Introduction: Central obesity has been linked more to adverse cardiovascular risks than general obesity. The cut-off values for BMI, waist circumference (WC), waist:hip ratio (WHR), and waist:height ratio (WHtR) have been shown to vary with ethnicity. This study sets out to determine the optimal cut-off values for obesity in adult Nigerians using four anthropometric indices.
Method: In a cross-sectional study of adults in Delta State, Nigeria, data on weight, height, waist circumference, and hip circumference were obtained and BMI, WC, WHR, and WHtR calculated. Using BMI as the standard method for diagnosing obesity, the receiver operating characteristic (ROC) analysis was used to optimise the sensitivity and specificity of the other anthropometric indices.
Results: A total of 866 participants aged 18 years and above were studied, 381 (44.0%) males and 485 (56.0%) females. The prevalence of obesity was 11.2% using a BMI ≥30 kg/m2. On the ROC curve, WHtR had the largest area under curve of 0.862, 0.824 for WC, and 0.655 for WHR. Optimal cut-off values being proposed among adult Nigerians is WHtR ≥0.6, WC > 104 cm, and >90 cm for males and females, and WHR >0.96 and >0.91 for males and females respectively.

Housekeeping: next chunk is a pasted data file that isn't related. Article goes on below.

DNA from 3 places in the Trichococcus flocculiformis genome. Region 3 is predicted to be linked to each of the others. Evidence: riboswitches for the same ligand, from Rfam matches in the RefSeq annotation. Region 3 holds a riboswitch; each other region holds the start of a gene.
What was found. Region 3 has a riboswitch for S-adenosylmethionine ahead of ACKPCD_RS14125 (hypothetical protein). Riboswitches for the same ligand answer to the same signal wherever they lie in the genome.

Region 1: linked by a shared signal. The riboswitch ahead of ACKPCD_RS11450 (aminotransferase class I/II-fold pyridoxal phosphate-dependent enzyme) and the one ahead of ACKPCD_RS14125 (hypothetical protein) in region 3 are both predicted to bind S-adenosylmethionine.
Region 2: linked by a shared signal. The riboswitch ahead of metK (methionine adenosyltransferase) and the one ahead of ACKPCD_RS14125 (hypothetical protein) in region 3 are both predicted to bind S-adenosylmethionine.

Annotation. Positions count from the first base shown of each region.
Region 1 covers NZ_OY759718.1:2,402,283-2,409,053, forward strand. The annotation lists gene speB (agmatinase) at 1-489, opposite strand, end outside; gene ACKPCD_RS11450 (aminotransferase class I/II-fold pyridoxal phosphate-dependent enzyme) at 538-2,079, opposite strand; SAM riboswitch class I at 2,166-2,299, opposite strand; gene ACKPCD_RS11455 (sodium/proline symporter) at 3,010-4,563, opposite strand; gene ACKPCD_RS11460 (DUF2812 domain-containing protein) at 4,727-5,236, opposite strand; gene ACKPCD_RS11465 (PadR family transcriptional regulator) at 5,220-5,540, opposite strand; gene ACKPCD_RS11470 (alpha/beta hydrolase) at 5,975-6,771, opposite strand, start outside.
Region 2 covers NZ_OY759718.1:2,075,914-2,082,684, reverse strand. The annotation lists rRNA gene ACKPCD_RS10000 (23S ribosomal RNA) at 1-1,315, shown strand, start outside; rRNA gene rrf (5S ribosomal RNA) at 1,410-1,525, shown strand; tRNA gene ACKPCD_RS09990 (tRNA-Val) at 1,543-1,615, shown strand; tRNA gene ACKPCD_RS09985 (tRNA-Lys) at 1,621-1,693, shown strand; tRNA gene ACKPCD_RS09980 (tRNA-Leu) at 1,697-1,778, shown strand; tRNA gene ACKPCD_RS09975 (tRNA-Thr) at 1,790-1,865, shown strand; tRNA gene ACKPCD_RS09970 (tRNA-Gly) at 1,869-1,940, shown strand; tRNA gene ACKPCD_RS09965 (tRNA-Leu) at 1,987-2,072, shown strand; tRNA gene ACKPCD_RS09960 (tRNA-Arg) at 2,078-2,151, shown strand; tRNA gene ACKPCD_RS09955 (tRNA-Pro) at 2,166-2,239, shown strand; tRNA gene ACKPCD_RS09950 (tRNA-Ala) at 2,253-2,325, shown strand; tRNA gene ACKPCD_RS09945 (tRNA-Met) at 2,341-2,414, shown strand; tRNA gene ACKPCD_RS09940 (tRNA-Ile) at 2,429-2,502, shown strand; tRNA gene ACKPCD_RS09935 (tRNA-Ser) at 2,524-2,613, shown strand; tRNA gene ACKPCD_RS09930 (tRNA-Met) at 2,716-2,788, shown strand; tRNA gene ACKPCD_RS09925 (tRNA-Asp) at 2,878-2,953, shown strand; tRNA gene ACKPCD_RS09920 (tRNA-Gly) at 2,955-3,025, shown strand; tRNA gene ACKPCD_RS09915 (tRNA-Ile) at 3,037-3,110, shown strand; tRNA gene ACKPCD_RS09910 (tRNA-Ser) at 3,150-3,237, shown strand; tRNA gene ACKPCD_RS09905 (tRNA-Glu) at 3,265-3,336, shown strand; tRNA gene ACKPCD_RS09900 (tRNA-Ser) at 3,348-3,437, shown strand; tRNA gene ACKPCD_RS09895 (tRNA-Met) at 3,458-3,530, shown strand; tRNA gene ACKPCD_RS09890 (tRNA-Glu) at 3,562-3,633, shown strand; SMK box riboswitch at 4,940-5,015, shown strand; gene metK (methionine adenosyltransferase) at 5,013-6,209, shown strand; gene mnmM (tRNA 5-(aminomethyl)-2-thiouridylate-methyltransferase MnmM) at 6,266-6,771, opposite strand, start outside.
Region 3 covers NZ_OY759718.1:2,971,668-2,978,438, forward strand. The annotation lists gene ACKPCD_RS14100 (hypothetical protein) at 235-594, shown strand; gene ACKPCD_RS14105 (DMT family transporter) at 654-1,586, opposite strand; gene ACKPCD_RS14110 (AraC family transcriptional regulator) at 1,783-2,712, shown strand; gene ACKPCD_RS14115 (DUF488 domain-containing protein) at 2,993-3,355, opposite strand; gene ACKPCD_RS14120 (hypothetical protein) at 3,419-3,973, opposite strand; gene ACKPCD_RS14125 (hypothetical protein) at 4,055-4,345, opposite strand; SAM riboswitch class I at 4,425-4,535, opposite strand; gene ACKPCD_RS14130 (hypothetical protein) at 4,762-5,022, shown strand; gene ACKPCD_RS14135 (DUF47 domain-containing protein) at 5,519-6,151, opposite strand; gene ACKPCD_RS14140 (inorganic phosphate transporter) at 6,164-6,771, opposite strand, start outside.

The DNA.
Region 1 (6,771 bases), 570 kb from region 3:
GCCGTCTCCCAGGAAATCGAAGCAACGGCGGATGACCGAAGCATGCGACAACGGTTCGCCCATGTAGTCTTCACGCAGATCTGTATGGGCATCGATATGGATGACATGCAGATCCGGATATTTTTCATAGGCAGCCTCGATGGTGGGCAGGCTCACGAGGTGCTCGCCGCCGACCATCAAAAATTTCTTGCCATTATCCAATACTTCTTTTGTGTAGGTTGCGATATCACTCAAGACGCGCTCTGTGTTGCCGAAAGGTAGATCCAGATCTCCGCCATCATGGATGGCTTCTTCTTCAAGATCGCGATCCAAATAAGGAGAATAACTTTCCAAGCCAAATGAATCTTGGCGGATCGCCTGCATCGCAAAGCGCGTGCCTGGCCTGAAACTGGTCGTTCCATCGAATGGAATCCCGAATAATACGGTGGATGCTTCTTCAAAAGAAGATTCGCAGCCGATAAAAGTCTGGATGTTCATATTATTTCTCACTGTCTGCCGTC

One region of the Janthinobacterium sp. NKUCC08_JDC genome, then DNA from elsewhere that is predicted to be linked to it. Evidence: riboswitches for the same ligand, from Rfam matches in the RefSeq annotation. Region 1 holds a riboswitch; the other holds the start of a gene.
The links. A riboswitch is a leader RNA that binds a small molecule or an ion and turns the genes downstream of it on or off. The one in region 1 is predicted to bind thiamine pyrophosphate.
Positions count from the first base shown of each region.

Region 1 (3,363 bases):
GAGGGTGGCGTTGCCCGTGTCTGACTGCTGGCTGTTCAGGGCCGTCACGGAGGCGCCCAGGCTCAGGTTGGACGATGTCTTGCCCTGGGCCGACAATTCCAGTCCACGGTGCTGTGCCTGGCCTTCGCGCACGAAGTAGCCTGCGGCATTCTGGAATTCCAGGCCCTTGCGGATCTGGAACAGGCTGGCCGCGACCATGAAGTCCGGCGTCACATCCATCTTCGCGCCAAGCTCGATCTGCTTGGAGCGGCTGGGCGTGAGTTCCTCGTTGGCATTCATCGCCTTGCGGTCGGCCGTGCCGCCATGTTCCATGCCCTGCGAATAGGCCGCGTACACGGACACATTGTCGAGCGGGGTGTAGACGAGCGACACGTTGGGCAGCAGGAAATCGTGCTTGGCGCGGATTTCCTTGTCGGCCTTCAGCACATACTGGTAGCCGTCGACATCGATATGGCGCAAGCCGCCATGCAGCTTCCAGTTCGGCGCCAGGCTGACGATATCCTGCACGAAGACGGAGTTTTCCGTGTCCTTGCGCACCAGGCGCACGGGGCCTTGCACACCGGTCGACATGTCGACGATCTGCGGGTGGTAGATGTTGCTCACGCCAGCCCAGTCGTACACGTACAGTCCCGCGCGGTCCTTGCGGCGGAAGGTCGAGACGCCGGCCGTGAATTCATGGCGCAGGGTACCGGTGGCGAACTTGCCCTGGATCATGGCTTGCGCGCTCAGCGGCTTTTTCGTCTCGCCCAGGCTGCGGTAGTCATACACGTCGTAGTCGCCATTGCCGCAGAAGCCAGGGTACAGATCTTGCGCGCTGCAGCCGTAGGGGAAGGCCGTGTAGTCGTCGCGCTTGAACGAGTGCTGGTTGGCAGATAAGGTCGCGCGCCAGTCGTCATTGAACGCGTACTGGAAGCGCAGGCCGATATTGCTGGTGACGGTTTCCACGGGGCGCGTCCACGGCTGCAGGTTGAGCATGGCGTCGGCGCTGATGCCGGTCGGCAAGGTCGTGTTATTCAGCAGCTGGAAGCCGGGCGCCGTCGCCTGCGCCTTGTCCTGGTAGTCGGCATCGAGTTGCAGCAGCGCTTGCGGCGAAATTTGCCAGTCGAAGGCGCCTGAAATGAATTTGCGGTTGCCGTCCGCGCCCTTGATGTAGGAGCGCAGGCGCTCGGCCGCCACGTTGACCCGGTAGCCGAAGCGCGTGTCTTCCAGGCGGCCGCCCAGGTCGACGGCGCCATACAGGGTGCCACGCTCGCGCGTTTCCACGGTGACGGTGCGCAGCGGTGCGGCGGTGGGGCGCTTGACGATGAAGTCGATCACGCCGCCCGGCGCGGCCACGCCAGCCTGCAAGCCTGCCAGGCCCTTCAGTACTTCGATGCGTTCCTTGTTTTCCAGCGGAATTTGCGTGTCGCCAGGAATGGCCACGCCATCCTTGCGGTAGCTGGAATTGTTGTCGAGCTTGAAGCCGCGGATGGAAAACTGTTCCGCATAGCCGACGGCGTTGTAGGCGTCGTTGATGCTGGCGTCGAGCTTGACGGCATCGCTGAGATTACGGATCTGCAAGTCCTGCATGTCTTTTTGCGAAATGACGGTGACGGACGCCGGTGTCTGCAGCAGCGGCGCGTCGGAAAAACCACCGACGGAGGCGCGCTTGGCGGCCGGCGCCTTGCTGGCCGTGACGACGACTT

Conclusion: WHtR is the best screening tool for diagnosis of abdominal obesity in this setting. Optimal cut-off values for WHtR, WC, and WHR may need upward reviews in this setting compared to existing cut-off values for western populations.